• Debbie finally cornered me alone in the kitchen one evening, and spilled it all out to me. She broke down sobbing and told me that she and Dennis had hooked up while I was gone, now she was pregnant! She didn’t love him, but he also didn’t feel like a brother, and she’d just needed a man to be with. She’d wanted me, but I wouldn’t go past “friends” with her, which she respected, but she’d let Dennis put the moves on her. She was so, so sorry. She wanted to know what to do. This, I just couldn’t handle. I was devestated! I couldn’t say a thing, couldn’t even react, beyond a “Sorry, Debbie, I just can’t handle this. I need some frickin’ air!” I couldn’t continue talking to her. I turned around and left out the front door, hauled ass down the hill, found the nearest bar, and proceeded to pound back as many “Depth Charges” as I could, just getting hammered until my old buddy from Boot Camp, Dave, found me falling off my stool mumbling unintelligibly. He took me to an all night diner to sober me up a bit with some coffee and eggs. I was just completely ripped up by the whole frickin’ affair.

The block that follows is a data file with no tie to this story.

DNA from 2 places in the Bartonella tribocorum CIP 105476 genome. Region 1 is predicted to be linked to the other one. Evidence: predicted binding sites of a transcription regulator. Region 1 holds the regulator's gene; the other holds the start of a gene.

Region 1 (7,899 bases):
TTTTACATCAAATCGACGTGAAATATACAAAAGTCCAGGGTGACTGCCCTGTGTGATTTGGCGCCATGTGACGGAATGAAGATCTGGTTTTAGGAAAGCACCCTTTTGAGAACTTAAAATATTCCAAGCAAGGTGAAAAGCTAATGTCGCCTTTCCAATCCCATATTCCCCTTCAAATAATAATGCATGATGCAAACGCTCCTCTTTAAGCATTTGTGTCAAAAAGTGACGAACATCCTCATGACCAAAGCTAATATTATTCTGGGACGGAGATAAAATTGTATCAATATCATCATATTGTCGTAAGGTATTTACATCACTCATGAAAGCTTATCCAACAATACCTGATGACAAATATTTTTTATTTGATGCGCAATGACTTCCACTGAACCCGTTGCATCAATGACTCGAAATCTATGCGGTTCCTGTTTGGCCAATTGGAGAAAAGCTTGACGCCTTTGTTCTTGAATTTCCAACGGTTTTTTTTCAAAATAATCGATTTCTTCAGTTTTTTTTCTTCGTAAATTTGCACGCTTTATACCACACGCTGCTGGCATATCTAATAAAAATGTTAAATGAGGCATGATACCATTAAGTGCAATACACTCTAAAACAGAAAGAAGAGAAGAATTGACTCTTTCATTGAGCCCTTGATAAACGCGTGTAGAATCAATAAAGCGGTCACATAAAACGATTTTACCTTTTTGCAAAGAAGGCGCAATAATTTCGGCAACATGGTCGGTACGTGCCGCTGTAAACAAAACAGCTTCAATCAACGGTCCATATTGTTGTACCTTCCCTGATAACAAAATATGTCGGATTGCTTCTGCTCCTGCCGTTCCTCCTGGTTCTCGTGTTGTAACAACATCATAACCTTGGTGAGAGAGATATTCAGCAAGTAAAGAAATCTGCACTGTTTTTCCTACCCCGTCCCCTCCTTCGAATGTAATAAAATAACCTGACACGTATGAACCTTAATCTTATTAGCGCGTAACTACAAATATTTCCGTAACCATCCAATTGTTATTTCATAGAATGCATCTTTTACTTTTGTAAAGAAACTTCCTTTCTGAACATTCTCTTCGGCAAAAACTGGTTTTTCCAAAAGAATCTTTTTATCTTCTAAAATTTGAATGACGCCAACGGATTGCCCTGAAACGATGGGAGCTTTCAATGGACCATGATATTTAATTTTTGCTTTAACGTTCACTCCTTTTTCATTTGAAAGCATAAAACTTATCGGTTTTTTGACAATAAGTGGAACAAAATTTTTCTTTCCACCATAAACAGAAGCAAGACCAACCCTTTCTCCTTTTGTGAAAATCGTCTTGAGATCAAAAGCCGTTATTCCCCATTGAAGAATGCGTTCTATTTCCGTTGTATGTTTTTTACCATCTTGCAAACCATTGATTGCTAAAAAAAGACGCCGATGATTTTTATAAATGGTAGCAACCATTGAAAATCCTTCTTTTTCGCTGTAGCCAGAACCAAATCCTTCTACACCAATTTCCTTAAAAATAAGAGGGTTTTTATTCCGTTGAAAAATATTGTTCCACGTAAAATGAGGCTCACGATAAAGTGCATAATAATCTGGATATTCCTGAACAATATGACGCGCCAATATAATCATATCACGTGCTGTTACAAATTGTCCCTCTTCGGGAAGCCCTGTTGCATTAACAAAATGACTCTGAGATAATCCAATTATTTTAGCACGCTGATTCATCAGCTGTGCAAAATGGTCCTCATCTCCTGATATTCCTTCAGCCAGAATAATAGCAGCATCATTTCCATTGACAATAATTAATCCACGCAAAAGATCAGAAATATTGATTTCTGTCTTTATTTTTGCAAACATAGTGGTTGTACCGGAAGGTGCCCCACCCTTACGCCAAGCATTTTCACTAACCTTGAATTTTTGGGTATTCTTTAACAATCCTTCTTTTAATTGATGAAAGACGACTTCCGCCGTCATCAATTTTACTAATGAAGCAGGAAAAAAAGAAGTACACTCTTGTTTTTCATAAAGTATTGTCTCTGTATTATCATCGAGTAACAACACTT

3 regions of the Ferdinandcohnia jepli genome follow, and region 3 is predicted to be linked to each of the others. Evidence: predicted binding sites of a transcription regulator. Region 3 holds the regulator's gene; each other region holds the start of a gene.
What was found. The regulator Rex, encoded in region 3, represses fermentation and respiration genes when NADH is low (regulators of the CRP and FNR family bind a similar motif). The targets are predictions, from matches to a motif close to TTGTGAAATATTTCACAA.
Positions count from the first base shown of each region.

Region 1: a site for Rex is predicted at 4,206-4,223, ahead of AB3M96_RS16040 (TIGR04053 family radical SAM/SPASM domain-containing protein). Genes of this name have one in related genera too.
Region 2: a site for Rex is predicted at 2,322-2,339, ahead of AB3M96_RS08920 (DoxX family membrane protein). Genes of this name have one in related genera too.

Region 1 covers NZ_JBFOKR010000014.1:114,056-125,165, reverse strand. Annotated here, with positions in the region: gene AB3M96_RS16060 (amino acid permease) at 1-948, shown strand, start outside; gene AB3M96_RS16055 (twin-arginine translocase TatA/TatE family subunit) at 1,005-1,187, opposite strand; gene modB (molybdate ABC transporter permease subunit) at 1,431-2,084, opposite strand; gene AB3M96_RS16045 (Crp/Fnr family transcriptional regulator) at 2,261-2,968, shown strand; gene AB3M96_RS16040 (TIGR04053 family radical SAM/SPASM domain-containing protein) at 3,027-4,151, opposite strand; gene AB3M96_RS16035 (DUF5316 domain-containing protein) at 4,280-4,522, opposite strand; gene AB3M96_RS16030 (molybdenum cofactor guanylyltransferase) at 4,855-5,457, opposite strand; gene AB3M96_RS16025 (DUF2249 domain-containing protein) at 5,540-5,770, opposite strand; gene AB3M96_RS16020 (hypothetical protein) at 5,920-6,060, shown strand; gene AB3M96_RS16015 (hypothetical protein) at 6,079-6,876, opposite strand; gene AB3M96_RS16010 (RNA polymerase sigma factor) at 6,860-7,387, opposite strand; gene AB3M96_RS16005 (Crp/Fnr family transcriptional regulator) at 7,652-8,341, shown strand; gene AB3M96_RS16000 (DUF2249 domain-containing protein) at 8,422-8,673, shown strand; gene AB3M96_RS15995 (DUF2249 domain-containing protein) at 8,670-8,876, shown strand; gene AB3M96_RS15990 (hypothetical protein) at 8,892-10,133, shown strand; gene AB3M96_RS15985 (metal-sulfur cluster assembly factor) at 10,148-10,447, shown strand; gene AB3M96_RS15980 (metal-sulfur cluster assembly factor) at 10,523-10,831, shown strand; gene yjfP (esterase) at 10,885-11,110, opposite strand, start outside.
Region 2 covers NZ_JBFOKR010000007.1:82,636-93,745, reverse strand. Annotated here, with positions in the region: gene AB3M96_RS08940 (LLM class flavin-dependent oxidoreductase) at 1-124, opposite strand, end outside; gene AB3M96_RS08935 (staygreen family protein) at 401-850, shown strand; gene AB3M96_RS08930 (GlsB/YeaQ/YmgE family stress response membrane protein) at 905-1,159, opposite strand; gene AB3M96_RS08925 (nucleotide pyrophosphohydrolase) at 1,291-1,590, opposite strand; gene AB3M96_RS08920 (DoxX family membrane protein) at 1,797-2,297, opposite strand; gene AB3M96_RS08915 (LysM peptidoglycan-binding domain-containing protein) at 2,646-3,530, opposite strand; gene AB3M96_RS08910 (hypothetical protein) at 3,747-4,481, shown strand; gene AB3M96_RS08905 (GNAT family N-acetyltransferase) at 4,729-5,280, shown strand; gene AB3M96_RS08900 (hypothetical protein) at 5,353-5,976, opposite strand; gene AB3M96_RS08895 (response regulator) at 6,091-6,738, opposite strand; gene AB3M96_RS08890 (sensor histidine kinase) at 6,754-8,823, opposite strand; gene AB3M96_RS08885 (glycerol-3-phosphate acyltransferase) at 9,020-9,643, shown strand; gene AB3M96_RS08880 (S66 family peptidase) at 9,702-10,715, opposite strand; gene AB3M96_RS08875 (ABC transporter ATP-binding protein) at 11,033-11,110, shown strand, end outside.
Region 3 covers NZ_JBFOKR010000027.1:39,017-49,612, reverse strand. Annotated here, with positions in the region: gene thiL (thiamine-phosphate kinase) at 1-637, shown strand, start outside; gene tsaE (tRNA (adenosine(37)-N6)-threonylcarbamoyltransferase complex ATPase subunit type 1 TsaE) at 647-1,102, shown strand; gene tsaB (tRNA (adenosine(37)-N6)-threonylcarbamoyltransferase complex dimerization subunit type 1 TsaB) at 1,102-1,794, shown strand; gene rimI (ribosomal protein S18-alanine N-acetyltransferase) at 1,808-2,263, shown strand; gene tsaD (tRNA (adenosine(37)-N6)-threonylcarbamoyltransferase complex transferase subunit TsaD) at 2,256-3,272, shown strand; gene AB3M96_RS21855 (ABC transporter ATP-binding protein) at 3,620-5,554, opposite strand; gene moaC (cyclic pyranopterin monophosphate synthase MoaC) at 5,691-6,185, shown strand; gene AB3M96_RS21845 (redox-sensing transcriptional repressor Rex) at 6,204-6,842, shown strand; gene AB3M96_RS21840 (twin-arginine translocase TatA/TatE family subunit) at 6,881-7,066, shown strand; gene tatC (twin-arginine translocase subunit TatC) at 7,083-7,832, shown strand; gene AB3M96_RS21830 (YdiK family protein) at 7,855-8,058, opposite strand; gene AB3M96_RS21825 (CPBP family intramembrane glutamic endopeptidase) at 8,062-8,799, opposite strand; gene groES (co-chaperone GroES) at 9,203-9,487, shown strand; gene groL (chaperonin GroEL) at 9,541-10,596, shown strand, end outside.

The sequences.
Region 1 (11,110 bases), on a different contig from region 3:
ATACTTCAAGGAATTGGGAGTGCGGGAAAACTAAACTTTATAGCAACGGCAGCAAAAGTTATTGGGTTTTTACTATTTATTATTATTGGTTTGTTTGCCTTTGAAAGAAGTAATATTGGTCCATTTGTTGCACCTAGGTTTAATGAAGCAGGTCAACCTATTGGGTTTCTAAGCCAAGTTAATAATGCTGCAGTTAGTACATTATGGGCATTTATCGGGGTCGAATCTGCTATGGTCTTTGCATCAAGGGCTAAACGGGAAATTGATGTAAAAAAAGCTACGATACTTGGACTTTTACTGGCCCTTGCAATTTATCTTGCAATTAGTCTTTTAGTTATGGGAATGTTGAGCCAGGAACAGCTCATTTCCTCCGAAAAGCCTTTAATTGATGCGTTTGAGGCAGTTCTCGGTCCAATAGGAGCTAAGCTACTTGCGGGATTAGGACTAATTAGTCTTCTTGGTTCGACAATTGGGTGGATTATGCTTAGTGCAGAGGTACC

That’s when Dave suggested the trip. We just had a week or so to go to complete our training, then we’d be assigned to our next duty stations, our nuclear-powered ships. We’d be able to take 30 days leave before we reported. Dave said, “I’ve always wanted to travel around in Canada – whaddya think?” It took me about two seconds to say, “I’m in – let’s do it!” Thus would begin one of the most memorable, and enlightening, journies of my life, a real healing experience that would stay with me for the next 30 years or so.